As Nathaniel F points out, we’re not likely to see anything terribly new until the military (most likely the US) fields something brand new and different. Then we’ll probably start seeing civilian sales of those and if it takes off like the AR has, then we’ll start seeing tons of variants based on the new design instead of the AR.

        • TDog

          I would try something new. As a consumer, I have bought new designs and plenty of them. I’m no a trust fund baby or an investment banker, but I live simply and frugally enough to give the new guy with the new design my money and I have been pleasantly surprised more often than I have been disappointed.

          Going with something proven is not what made the US one of history’s greatest success stories. Aping a proven design isn’t what made US industry and business number one in the world, but it is what will make us number two if we’re lucky.

          • jono102

            Its got to the point with modern small arms that be it civi or military no great innovation will come with current ammunition natures. Pretty much everything currently is a derivative of 3-4 designs or features. There’s only a couple ways to operate a bolt, run the action and build a receiver then rifle around the package.

            The SCAR, ACR, VHS-2 etc are all essentially combinations of old or proven ideas repackaged in “generally” an improved way. They are entering a market where they don’t do a heck of a lot more than whats already out there. The AR/AK have just become the bench mark to what everything else is measured. Funnily enough a lot of the non AK/AR firearms producers will use “The Best of the AK and AR features in one rifle” selling point.

            Innovation isn’t making something new for he sake of it, Its developing something because there is an evolutionary need for it. As some have alluded to, You aren’t going to get much more out standard/current ammunition. The ammunition isn’t going to change until a major NATO (i.e. US) decides there is a need. This is beginning with the development of the like of the LSAT type system and ammunition. Will the likes of Cased telescoped munitions be the the next evolutionary step, maybe, maybe not. No true evolution will happen till that next step is made.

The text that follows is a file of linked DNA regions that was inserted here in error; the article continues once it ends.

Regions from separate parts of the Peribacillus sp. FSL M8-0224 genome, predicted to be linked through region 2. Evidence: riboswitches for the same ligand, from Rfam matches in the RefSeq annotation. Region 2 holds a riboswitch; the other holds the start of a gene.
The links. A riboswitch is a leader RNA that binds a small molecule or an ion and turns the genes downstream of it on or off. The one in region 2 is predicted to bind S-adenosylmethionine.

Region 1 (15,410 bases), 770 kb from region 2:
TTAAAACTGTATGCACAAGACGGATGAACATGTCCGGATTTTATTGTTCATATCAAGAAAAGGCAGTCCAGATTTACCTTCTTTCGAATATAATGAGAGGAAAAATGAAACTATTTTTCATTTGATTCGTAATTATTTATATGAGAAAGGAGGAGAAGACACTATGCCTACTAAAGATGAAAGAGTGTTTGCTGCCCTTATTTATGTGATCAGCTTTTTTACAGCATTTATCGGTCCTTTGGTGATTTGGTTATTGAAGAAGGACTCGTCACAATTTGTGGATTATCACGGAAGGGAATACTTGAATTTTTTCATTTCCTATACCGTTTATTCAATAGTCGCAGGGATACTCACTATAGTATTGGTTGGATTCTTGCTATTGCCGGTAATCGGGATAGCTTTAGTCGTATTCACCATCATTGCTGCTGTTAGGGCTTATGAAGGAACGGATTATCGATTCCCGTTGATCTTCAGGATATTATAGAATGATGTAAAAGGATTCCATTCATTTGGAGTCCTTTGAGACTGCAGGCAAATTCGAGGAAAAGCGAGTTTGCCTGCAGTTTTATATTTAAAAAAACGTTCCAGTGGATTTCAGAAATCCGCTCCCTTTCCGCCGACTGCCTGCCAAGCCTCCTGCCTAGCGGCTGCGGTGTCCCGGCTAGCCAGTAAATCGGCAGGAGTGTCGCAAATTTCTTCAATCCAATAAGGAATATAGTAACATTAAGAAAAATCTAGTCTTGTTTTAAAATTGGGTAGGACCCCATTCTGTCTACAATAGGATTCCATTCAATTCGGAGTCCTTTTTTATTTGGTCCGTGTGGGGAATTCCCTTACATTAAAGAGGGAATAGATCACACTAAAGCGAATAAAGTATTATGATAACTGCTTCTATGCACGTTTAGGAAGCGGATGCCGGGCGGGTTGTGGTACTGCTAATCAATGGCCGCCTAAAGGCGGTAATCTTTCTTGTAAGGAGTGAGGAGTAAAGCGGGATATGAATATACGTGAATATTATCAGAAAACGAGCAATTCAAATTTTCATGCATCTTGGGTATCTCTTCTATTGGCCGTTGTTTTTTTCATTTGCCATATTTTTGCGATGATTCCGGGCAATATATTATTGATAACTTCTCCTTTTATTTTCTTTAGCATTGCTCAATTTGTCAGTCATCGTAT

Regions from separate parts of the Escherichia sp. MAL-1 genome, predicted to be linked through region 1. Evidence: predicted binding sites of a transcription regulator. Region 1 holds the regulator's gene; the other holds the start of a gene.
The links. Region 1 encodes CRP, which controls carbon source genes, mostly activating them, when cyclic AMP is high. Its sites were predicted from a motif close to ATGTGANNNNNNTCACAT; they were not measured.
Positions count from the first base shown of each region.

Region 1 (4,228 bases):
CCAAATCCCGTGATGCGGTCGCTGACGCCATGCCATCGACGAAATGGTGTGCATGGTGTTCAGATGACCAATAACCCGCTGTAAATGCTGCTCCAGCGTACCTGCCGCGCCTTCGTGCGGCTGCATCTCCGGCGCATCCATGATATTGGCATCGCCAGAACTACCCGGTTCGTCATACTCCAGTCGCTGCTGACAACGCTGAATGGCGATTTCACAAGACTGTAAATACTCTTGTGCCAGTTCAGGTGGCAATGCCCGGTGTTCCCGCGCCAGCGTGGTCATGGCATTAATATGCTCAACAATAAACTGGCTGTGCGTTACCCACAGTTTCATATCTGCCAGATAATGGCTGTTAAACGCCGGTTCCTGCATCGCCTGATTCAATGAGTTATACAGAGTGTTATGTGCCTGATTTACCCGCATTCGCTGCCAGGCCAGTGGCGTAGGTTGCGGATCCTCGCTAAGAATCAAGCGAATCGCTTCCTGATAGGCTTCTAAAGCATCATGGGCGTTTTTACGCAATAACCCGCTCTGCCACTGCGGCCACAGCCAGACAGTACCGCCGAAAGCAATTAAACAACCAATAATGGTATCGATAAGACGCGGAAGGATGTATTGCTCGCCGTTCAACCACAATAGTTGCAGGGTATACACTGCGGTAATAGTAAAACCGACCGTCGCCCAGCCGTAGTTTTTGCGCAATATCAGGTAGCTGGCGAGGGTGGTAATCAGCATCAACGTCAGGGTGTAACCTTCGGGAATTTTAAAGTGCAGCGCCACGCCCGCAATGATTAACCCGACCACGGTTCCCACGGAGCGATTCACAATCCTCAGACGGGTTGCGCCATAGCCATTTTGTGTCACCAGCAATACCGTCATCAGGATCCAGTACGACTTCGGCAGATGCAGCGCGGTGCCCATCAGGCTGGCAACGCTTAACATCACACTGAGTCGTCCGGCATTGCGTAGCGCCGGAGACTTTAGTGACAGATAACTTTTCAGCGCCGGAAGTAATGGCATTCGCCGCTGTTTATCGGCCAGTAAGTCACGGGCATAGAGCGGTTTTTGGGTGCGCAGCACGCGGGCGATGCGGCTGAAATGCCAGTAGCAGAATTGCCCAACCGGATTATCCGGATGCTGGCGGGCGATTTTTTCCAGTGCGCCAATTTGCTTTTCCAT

• Herbmiester

            Agreed the platforms wont change until we see the advances in ammunition,

          • TDog

            True, but not all of it has to be the exact same design. The F2000, the PS90, the Tavor – all of them at least tried to look different.

            On a related note, when someone comes out with a man-portable rail gun, I am there! đŸ˜€

    • The thing lots of people – at one time, including myself – don’t want to admit is that the AR-15 is so dominant because it’s a nearly perfect military weapon. I know this will rustle a lot of people, but it’s not an idle claim.

      Expect to see a lot of AR-15s for years to come, until something comes along that makes the whole current generation of infantry weapons obsolete.

      • Molon Labe!

        Small round meant to maim instead of kill…hardly perfect.

        • Rick A